I am recuperating from a bout of weirdly off-season out-of-nowhere bronchitis, which totally wrecked all holiday plans for us besides DH bringing me soup on a tray. :-) Sweet sweet man, my DH.
And I'm under doc's orders to do pretty much nothing til Friday -- meaning, for me, life in temporary purgatory, since I'm a workout-a-day-aholic. Also meaning that I've got unusual time on my hands, so I've been reading and catching up on your blogs, playing on Polyvore and coming dangerously close to busting out my AmEx card again for no really compelling reason. Even QVC's starting to look enticing. Yikes.
I caught Gi Gi's post about the luscious double serge pencil skirts (Sidebar (as we lawyers say): Gi Gi, you're looking fab-u-LUSS, girl). Here, she was musing about whether to get the Regular or Petite skirt:
Definitely true that a more covered knee = more demure, more covered, more traditionally professional. But Gi Gi's comment reminded me of my add-on belief, based on experience, which is that on some women, a tiny bit of knee showing actually creates -- sneakily and subliminally -- a more perfectly professional look. That is, if what you're aiming for is a skirt length that says "Oh yes, I'm aware that I'm an educated and accomplished woman and that I'm a peer amongst you men. But that doesn't mean that I have to sacrifice just the right trace of femininity in my clothes. Notice my absolutely perfectly-tailored power ensemble including this gorgeous skirt which is neither matronly nor showy but which hits my leg at exactly the right spot to make me look fabulous."I also ordered the skirts in 4p and had a hard time deciding if they looked better than the size 2. Ultimately I went with the size 2 because a more covered knee = a more professional or demure look. The 4P wasn't like a miniskirt or anything. It just clicked that my legs are a little on the longer side for a shortie so sometimes I prefer regular sizes.
How do we each find that "sweet spot" where our appropriate-but-oh-so-flattering hems should hit? Well, yours truly can tell ya. I will now publicly, for the first time, share a trick I used to teach my customers about skirt length.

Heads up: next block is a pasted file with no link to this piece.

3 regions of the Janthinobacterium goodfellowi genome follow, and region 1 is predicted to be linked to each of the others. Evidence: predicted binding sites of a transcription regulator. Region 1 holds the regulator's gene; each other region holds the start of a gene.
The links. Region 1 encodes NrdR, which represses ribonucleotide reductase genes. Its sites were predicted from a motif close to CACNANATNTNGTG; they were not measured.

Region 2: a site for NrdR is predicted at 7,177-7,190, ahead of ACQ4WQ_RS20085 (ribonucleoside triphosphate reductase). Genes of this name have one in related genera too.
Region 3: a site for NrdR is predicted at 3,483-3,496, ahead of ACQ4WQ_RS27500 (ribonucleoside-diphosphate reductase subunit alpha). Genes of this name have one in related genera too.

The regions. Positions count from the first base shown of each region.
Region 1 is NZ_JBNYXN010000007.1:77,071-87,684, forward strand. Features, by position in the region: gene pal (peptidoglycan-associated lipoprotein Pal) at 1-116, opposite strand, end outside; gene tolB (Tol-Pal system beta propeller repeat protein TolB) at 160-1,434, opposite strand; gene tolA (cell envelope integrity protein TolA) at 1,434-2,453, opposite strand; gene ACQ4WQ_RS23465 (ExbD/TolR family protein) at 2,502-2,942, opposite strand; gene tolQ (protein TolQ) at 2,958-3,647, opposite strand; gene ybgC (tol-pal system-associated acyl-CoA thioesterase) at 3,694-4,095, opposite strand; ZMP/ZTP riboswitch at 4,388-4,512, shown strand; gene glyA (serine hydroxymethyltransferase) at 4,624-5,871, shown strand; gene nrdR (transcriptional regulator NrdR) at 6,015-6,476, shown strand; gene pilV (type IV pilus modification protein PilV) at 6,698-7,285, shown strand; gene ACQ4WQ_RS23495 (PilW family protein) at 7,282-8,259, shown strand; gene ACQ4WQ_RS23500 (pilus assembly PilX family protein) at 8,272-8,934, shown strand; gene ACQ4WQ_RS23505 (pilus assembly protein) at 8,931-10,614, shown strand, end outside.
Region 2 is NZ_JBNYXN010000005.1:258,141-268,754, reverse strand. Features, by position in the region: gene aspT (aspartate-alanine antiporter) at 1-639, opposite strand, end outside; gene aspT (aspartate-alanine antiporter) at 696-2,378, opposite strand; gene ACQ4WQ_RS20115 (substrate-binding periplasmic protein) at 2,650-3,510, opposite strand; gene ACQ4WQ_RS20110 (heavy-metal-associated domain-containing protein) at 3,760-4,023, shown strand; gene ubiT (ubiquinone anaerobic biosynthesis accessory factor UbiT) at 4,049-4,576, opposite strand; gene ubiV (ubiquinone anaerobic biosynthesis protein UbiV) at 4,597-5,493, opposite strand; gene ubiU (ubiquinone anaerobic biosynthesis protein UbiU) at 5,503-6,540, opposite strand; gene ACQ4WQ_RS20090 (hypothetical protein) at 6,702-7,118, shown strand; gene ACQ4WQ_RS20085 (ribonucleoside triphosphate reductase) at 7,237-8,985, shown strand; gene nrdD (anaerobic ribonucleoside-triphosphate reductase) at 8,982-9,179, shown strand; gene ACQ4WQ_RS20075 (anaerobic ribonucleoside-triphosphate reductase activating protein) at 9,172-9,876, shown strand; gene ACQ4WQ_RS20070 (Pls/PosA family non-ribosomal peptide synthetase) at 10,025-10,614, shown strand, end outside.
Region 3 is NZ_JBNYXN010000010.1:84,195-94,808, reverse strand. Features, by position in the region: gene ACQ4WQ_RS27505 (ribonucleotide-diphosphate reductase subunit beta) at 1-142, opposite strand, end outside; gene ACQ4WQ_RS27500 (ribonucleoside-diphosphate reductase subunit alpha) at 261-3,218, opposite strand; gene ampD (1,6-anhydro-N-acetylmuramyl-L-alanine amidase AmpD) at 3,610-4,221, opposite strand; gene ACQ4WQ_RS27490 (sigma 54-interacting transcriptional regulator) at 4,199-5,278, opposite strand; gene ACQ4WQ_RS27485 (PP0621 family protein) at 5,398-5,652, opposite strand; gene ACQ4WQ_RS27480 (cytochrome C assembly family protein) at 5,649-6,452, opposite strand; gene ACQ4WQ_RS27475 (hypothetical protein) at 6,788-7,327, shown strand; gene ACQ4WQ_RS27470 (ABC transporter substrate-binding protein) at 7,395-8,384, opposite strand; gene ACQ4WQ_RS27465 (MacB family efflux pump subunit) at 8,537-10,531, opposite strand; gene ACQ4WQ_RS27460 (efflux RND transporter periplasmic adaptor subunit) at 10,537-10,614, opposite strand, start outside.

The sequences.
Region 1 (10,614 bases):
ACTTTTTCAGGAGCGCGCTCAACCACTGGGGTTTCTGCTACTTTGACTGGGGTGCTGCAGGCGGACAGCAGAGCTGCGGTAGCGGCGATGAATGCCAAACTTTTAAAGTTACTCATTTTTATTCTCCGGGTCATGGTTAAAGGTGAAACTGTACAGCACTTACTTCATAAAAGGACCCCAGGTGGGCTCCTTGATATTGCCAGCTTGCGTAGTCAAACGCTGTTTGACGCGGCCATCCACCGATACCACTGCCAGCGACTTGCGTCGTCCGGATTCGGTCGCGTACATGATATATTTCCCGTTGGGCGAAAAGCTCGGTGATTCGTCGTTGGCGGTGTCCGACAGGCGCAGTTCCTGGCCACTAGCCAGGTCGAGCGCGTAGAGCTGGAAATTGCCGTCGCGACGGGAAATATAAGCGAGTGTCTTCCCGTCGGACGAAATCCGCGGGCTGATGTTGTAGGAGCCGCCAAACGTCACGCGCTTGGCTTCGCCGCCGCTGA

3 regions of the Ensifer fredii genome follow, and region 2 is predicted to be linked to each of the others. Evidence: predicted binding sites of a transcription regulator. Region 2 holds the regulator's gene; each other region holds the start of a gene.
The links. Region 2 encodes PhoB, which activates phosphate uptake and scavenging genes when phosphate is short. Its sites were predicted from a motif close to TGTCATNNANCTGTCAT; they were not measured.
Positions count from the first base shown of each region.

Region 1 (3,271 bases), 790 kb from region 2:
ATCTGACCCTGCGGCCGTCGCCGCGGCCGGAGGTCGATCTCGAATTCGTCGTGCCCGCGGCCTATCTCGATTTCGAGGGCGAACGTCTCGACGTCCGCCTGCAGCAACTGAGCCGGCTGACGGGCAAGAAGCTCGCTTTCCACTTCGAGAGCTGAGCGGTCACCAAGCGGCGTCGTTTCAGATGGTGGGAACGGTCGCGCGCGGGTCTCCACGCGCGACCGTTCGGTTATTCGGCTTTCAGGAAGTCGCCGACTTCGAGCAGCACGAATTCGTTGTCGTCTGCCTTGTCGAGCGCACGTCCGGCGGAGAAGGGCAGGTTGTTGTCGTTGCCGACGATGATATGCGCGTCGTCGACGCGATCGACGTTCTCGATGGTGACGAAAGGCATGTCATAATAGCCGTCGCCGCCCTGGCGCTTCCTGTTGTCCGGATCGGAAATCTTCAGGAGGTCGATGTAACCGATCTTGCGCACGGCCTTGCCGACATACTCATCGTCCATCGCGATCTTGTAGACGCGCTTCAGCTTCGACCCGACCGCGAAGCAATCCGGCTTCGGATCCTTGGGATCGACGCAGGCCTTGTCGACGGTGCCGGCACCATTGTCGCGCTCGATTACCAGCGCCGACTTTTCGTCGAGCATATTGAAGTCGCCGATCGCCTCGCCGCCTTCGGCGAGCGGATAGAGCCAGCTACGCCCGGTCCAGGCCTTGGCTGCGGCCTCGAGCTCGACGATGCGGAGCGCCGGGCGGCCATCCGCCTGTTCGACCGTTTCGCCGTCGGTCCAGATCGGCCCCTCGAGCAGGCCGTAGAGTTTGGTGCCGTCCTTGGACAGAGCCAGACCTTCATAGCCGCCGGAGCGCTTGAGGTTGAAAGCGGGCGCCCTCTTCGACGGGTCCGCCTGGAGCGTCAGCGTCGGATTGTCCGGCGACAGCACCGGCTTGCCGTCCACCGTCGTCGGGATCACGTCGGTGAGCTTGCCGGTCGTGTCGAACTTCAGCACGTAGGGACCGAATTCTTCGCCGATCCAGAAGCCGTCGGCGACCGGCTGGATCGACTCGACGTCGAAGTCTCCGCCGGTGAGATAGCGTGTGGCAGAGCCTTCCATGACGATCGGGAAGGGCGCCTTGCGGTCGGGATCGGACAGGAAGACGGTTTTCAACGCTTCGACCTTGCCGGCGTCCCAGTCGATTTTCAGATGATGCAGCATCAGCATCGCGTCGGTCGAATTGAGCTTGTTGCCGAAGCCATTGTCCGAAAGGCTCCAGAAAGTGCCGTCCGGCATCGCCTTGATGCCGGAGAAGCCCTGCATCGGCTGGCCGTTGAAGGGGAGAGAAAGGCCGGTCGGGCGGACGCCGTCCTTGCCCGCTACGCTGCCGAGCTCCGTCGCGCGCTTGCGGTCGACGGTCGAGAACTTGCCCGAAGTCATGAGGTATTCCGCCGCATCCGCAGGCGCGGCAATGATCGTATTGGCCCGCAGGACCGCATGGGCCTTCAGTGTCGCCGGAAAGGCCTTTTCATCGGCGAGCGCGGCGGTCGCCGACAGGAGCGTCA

Customers, you say? Yep. I did have 'em, and I do have "street cred" on this stuff.
Many years back, during one of my periodic hiatuses from my law practice (I have a really juvenile attention span, I've decided :-)) , I co-owned a women's clothing business. My partner and I sold for one of the uber-expensive brands that is sold thru "home shows" (we used to call it Tupperware Togs, but of course only where our big-spending customers couldn't hear us :-)). The majority of our customers were lawyers, doctors, and other high-falutin' executive-type gals, and what we sold them for the most part was executive office wear.
We did well (for lots of reasons, a big one of which was that we were just plain lucky because, as "temporarily retired" professionals, we naturally had an easier time attracting customers from our own peer group). In our six years in the biz we sold a boatload of clothes for the company (which still exists, still makes gazillions of dollars, and is privately-held by the lone SOB misogynistic owner -- but that's another ironic tale.) In our 4th year of selling the company asked us to join the faculty at their semi-annual training institute for novice "consultants" (saleswomen, in fancy parlance). They taught us what and how to teach the newbies, and we loved hamming it up on stage. Two years later they recruited us to move full-time away from sales and onto the management side of the house, as salaried "Regional Trainers." This sounded vaguely glamorous and a whole lot more fun than our commissioned and increasingly hectic business. And they trained us some more, so we enjoyed that. But the job turned out to be much more of a traveling grind for us working moms than we'd thought it would be. So after 18 months we both moved on to other horizons.
Overall, though, it was pretty darned wonderful to be immersed in the insiders' world of almost-haute-couture fashion for years. I learned so much about fabric (I recognize all the mills where J. Crew buys their silk, linen and wools), garment construction (and what to look for to see how well something's made and where the corners were cut), alterations techniques, color and pattern mixing, sizing and -- here's the biggie for today -- how to clothe my customers in garments and patterns that were proportionally correct for their bodies.
We passed along lots of tips to our customers over the years -- we even accompanied them to get their clothes altered so we could teach them along the way. Gauging from their responses, the number one fave tip by FAR was how to answer this question: How do I decide where to hem my skirts or what length to buy?
I'm going to tell YOU how to answer this question... in Part 2 of this post. Only because Part 1 has gotten seriously long. Grab your tape measure (not optional) and I'll be back as soon as I throw some chicken in the oven for dinner. :-)